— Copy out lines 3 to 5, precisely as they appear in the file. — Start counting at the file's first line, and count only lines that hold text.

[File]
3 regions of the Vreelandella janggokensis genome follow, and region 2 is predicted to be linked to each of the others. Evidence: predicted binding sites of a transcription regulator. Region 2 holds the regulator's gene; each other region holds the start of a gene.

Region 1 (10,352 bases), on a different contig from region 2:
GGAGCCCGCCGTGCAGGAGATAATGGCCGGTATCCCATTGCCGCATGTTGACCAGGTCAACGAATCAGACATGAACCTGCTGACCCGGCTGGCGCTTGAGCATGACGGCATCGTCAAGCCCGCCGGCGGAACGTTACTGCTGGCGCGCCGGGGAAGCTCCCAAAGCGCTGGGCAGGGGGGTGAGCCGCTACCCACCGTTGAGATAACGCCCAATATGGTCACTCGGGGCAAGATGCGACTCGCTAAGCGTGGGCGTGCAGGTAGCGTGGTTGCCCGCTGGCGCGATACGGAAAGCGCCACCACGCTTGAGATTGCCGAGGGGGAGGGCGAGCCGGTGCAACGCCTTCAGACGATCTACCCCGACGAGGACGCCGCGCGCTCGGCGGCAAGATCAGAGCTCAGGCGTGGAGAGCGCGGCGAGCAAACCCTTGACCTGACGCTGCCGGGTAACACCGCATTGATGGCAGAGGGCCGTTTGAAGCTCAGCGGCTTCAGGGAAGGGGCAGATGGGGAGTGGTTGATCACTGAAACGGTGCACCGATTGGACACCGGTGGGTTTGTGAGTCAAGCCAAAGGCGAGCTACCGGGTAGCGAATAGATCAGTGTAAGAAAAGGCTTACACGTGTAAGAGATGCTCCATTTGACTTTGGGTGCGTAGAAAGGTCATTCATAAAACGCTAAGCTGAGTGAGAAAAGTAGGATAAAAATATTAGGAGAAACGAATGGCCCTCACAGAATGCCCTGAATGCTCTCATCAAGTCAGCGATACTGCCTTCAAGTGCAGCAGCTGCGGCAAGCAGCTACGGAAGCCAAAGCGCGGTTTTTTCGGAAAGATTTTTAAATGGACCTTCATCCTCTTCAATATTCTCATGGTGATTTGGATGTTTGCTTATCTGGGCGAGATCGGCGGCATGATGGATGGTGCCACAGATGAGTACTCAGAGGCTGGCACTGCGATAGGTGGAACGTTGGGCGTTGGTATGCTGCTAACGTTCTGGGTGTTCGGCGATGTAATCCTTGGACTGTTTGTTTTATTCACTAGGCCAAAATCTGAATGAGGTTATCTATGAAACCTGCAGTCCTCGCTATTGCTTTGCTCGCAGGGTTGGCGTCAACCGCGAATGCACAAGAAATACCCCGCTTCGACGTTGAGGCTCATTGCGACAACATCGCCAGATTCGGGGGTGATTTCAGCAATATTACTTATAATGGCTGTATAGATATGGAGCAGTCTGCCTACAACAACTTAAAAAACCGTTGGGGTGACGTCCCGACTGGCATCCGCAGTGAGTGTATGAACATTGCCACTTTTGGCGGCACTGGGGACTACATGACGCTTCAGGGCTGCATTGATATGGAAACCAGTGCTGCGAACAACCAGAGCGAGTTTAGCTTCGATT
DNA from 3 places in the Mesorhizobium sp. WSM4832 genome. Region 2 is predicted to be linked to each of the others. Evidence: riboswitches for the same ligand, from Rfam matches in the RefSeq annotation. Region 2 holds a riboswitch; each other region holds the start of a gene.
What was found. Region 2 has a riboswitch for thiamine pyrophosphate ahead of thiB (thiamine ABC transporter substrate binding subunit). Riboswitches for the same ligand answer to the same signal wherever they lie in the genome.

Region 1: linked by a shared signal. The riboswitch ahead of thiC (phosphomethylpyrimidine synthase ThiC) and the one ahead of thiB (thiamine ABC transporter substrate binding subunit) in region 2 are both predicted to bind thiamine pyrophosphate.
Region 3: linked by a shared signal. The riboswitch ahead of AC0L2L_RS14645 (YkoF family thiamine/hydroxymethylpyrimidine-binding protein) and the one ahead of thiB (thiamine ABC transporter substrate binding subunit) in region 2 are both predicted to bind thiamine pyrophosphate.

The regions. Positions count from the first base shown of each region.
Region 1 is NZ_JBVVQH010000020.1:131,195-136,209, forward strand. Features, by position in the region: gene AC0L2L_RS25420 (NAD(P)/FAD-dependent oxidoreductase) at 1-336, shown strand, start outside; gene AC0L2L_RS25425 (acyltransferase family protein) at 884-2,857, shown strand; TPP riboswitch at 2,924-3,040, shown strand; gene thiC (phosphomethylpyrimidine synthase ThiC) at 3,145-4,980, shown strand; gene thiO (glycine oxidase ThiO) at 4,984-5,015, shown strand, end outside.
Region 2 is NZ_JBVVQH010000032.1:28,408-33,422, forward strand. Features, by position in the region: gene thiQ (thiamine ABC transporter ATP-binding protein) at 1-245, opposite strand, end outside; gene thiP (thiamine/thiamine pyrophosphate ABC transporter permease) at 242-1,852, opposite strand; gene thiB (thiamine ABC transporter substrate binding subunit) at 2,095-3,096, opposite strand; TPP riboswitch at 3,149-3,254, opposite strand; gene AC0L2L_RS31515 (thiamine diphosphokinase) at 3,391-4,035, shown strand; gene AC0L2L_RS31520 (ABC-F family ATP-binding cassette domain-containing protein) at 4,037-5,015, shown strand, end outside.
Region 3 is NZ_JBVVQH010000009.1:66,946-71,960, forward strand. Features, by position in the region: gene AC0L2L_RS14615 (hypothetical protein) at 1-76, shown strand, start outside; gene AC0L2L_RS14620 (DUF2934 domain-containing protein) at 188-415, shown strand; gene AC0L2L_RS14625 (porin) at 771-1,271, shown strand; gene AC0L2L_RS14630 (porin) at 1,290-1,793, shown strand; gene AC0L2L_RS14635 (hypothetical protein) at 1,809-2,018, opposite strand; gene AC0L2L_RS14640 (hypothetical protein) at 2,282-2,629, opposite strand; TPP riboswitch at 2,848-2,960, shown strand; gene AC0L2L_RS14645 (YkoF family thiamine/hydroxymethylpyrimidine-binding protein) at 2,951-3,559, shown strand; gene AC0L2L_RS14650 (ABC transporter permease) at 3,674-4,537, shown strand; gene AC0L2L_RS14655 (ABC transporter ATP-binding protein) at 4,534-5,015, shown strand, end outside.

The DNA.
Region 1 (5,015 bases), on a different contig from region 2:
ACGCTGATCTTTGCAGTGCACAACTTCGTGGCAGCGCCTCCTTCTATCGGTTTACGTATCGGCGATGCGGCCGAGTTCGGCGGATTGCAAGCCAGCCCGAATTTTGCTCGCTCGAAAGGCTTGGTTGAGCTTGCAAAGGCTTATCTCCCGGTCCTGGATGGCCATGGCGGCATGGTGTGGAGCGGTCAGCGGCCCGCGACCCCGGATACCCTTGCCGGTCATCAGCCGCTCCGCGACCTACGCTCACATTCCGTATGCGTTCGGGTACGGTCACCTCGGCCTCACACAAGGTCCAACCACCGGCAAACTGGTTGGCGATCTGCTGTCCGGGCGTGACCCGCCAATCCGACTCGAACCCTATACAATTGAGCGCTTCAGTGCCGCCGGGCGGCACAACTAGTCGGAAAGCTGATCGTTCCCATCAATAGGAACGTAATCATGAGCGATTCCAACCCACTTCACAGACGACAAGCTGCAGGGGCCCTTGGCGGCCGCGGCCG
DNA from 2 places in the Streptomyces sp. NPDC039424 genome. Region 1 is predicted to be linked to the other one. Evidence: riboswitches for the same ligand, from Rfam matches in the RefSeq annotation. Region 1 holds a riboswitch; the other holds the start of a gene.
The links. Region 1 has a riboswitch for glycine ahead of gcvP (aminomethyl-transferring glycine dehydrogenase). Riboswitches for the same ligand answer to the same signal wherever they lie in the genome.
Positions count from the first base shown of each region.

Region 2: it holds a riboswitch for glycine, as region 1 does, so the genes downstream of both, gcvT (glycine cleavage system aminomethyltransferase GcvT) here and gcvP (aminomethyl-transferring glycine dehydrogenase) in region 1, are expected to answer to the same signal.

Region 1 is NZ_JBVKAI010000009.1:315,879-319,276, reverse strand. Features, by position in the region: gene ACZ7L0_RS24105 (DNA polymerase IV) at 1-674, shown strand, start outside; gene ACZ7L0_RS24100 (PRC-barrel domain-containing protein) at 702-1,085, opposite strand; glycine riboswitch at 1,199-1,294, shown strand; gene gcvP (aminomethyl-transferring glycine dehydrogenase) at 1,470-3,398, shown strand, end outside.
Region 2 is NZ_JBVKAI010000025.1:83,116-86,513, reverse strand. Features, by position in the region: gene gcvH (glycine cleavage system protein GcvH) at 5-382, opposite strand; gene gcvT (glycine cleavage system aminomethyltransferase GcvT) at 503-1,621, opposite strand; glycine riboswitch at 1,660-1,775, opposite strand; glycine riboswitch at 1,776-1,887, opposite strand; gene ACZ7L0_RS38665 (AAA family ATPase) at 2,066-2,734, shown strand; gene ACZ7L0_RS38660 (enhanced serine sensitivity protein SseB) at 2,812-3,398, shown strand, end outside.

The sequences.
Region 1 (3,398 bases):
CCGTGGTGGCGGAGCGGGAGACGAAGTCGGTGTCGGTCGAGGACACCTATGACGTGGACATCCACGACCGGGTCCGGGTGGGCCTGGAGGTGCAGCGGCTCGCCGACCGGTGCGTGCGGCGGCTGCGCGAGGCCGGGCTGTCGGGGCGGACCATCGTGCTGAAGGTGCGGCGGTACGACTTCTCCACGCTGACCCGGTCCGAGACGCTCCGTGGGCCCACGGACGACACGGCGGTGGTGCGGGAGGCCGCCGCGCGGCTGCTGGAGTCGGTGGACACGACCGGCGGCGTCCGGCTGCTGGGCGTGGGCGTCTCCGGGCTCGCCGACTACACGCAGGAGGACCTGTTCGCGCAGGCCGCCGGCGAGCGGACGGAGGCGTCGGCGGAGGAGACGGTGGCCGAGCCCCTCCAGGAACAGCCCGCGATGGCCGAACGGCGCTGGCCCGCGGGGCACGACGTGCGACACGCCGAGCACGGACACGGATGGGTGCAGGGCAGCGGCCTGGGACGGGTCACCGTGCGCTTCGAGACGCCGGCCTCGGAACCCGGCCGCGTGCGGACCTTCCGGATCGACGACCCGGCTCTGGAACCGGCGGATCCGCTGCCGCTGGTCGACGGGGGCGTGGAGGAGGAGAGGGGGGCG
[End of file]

GGAGCCCGCCGTGCAGGAGATAATGGCCGGTATCCCATTGCCGCATGTTGACCAGGTCAACGAATCAGACATGAACCTGCTGACCCGGCTGGCGCTTGAGCATGACGGCATCGTCAAGCCCGCCGGCGGAACGTTACTGCTGGCGCGCCGGGGAAGCTCCCAAAGCGCTGGGCAGGGGGGTGAGCCGCTACCCACCGTTGAGATAACGCCCAATATGGTCACTCGGGGCAAGATGCGACTCGCTAAGCGTGGGCGTGCAGGTAGCGTGGTTGCCCGCTGGCGCGATACGGAAAGCGCCACCACGCTTGAGATTGCCGAGGGGGAGGGCGAGCCGGTGCAACGCCTTCAGACGATCTACCCCGACGAGGACGCCGCGCGCTCGGCGGCAAGATCAGAGCTCAGGCGTGGAGAGCGCGGCGAGCAAACCCTTGACCTGACGCTGCCGGGTAACACCGCATTGATGGCAGAGGGCCGTTTGAAGCTCAGCGGCTTCAGGGAAGGGGCAGATGGGGAGTGGTTGATCACTGAAACGGTGCACCGATTGGACACCGGTGGGTTTGTGAGTCAAGCCAAAGGCGAGCTACCGGGTAGCGAATAGATCAGTGTAAGAAAAGGCTTACACGTGTAAGAGATGCTCCATTTGACTTTGGGTGCGTAGAAAGGTCATTCATAAAACGCTAAGCTGAGTGAGAAAAGTAGGATAAAAATATTAGGAGAAACGAATGGCCCTCACAGAATGCCCTGAATGCTCTCATCAAGTCAGCGATACTGCCTTCAAGTGCAGCAGCTGCGGCAAGCAGCTACGGAAGCCAAAGCGCGGTTTTTTCGGAAAGATTTTTAAATGGACCTTCATCCTCTTCAATATTCTCATGGTGATTTGGATGTTTGCTTATCTGGGCGAGATCGGCGGCATGATGGATGGTGCCACAGATGAGTACTCAGAGGCTGGCACTGCGATAGGTGGAACGTTGGGCGTTGGTATGCTGCTAACGTTCTGGGTGTTCGGCGATGTAATCCTTGGACTGTTTGTTTTATTCACTAGGCCAAAATCTGAATGAGGTTATCTATGAAACCTGCAGTCCTCGCTATTGCTTTGCTCGCAGGGTTGGCGTCAACCGCGAATGCACAAGAAATACCCCGCTTCGACGTTGAGGCTCATTGCGACAACATCGCCAGATTCGGGGGTGATTTCAGCAATATTACTTATAATGGCTGTATAGATATGGAGCAGTCTGCCTACAACAACTTAAAAAACCGTTGGGGTGACGTCCCGACTGGCATCCGCAGTGAGTGTATGAACATTGCCACTTTTGGCGGCACTGGGGACTACATGACGCTTCAGGGCTGCATTGATATGGAAACCAGTGCTGCGAACAACCAGAGCGAGTTTAGCTTCGATT
DNA from 3 places in the Mesorhizobium sp. WSM4832 genome. Region 2 is predicted to be linked to each of the others. Evidence: riboswitches for the same ligand, from Rfam matches in the RefSeq annotation. Region 2 holds a riboswitch; each other region holds the start of a gene.
What was found. Region 2 has a riboswitch for thiamine pyrophosphate ahead of thiB (thiamine ABC transporter substrate binding subunit). Riboswitches for the same ligand answer to the same signal wherever they lie in the genome.